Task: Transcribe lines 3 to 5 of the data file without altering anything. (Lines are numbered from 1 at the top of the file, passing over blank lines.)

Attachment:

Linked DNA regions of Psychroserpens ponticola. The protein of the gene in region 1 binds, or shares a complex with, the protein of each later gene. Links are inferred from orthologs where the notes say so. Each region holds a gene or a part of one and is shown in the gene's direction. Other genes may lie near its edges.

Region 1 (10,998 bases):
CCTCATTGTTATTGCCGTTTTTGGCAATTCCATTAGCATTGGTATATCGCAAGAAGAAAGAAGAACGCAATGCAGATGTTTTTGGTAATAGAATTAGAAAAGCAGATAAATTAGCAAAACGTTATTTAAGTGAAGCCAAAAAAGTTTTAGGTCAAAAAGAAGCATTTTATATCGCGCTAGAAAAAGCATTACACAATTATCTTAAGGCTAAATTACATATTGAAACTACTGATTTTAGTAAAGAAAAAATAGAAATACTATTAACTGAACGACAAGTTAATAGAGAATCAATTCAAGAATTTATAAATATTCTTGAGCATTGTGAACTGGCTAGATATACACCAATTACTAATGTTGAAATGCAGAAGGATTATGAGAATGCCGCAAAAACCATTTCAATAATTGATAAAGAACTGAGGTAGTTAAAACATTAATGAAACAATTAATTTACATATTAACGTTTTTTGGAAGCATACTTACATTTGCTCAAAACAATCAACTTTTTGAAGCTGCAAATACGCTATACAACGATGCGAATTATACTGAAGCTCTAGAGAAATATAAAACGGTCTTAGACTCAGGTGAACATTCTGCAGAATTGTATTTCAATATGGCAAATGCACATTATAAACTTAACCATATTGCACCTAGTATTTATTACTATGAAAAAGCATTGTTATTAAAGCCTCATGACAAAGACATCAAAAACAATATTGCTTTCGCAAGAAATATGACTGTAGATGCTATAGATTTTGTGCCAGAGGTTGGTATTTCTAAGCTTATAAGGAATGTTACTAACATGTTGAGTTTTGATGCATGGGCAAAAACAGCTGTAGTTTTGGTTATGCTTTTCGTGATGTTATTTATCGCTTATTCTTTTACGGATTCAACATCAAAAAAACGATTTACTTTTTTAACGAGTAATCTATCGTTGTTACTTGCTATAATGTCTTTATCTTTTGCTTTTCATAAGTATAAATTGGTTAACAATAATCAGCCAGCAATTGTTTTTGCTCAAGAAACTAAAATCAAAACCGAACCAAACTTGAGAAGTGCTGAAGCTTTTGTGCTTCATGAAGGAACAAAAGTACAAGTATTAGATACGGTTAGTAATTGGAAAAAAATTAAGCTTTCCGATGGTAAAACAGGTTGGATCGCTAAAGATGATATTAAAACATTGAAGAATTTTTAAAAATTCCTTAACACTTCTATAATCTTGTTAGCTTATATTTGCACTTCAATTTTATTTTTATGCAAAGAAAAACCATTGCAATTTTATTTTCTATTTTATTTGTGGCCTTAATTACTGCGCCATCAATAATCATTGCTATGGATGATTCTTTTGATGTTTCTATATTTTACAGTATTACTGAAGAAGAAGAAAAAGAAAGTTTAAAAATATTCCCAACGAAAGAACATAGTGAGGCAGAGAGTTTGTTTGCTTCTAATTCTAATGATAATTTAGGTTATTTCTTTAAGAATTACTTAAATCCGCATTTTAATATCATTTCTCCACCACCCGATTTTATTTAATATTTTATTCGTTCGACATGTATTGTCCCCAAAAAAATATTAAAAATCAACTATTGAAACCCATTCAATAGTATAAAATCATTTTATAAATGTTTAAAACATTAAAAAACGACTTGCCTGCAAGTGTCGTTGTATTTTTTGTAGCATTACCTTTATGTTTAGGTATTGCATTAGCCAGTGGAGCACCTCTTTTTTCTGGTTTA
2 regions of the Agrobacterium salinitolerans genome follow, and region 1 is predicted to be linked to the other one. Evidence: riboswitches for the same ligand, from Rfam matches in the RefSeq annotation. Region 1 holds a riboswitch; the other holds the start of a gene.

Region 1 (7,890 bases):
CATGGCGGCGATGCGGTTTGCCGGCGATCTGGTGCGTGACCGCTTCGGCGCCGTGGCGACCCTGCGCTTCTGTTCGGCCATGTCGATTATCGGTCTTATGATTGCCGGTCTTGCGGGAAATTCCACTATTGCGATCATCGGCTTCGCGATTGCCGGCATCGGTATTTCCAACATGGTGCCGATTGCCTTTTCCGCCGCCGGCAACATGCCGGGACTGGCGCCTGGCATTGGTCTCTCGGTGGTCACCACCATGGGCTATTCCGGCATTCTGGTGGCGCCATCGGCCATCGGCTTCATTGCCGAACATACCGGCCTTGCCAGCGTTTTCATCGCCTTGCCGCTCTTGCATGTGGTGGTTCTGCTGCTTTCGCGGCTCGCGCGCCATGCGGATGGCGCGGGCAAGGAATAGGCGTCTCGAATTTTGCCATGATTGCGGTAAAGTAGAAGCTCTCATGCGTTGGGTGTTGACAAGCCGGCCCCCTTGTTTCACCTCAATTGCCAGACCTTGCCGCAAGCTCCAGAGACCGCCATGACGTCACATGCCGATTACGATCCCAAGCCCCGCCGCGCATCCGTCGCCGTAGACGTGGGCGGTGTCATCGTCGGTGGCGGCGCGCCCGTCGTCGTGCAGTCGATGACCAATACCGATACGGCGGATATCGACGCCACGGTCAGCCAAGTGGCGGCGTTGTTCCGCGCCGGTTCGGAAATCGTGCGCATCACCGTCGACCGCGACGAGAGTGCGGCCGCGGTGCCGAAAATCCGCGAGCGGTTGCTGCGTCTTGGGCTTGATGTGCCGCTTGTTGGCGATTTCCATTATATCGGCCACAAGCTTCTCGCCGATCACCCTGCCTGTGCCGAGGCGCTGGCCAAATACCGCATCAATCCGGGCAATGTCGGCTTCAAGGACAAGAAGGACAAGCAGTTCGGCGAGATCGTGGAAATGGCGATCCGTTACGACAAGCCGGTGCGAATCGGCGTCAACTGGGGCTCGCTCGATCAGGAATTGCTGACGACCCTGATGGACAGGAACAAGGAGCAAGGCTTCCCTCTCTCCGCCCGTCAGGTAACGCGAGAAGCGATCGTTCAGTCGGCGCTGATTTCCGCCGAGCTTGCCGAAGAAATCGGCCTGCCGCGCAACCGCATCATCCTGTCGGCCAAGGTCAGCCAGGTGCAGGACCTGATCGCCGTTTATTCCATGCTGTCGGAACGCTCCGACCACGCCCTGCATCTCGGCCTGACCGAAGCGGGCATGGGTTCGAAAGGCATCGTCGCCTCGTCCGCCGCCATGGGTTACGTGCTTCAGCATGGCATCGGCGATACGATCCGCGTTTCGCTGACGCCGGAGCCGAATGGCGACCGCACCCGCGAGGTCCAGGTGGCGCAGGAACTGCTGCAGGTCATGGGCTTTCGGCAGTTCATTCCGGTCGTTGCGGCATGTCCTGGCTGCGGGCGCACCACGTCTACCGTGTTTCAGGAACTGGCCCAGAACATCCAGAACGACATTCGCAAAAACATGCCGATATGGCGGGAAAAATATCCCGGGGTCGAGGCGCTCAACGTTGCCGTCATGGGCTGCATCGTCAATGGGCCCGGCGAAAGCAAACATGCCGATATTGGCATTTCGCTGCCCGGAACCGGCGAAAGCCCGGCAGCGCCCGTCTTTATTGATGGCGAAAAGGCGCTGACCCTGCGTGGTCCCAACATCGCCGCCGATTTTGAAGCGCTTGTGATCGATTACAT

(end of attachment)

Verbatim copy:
CCTCATTGTTATTGCCGTTTTTGGCAATTCCATTAGCATTGGTATATCGCAAGAAGAAAGAAGAACGCAATGCAGATGTTTTTGGTAATAGAATTAGAAAAGCAGATAAATTAGCAAAACGTTATTTAAGTGAAGCCAAAAAAGTTTTAGGTCAAAAAGAAGCATTTTATATCGCGCTAGAAAAAGCATTACACAATTATCTTAAGGCTAAATTACATATTGAAACTACTGATTTTAGTAAAGAAAAAATAGAAATACTATTAACTGAACGACAAGTTAATAGAGAATCAATTCAAGAATTTATAAATATTCTTGAGCATTGTGAACTGGCTAGATATACACCAATTACTAATGTTGAAATGCAGAAGGATTATGAGAATGCCGCAAAAACCATTTCAATAATTGATAAAGAACTGAGGTAGTTAAAACATTAATGAAACAATTAATTTACATATTAACGTTTTTTGGAAGCATACTTACATTTGCTCAAAACAATCAACTTTTTGAAGCTGCAAATACGCTATACAACGATGCGAATTATACTGAAGCTCTAGAGAAATATAAAACGGTCTTAGACTCAGGTGAACATTCTGCAGAATTGTATTTCAATATGGCAAATGCACATTATAAACTTAACCATATTGCACCTAGTATTTATTACTATGAAAAAGCATTGTTATTAAAGCCTCATGACAAAGACATCAAAAACAATATTGCTTTCGCAAGAAATATGACTGTAGATGCTATAGATTTTGTGCCAGAGGTTGGTATTTCTAAGCTTATAAGGAATGTTACTAACATGTTGAGTTTTGATGCATGGGCAAAAACAGCTGTAGTTTTGGTTATGCTTTTCGTGATGTTATTTATCGCTTATTCTTTTACGGATTCAACATCAAAAAAACGATTTACTTTTTTAACGAGTAATCTATCGTTGTTACTTGCTATAATGTCTTTATCTTTTGCTTTTCATAAGTATAAATTGGTTAACAATAATCAGCCAGCAATTGTTTTTGCTCAAGAAACTAAAATCAAAACCGAACCAAACTTGAGAAGTGCTGAAGCTTTTGTGCTTCATGAAGGAACAAAAGTACAAGTATTAGATACGGTTAGTAATTGGAAAAAAATTAAGCTTTCCGATGGTAAAACAGGTTGGATCGCTAAAGATGATATTAAAACATTGAAGAATTTTTAAAAATTCCTTAACACTTCTATAATCTTGTTAGCTTATATTTGCACTTCAATTTTATTTTTATGCAAAGAAAAACCATTGCAATTTTATTTTCTATTTTATTTGTGGCCTTAATTACTGCGCCATCAATAATCATTGCTATGGATGATTCTTTTGATGTTTCTATATTTTACAGTATTACTGAAGAAGAAGAAAAAGAAAGTTTAAAAATATTCCCAACGAAAGAACATAGTGAGGCAGAGAGTTTGTTTGCTTCTAATTCTAATGATAATTTAGGTTATTTCTTTAAGAATTACTTAAATCCGCATTTTAATATCATTTCTCCACCACCCGATTTTATTTAATATTTTATTCGTTCGACATGTATTGTCCCCAAAAAAATATTAAAAATCAACTATTGAAACCCATTCAATAGTATAAAATCATTTTATAAATGTTTAAAACATTAAAAAACGACTTGCCTGCAAGTGTCGTTGTATTTTTTGTAGCATTACCTTTATGTTTAGGTATTGCATTAGCCAGTGGAGCACCTCTTTTTTCTGGTTTA
2 regions of the Agrobacterium salinitolerans genome follow, and region 1 is predicted to be linked to the other one. Evidence: riboswitches for the same ligand, from Rfam matches in the RefSeq annotation. Region 1 holds a riboswitch; the other holds the start of a gene.

Region 1 (7,890 bases):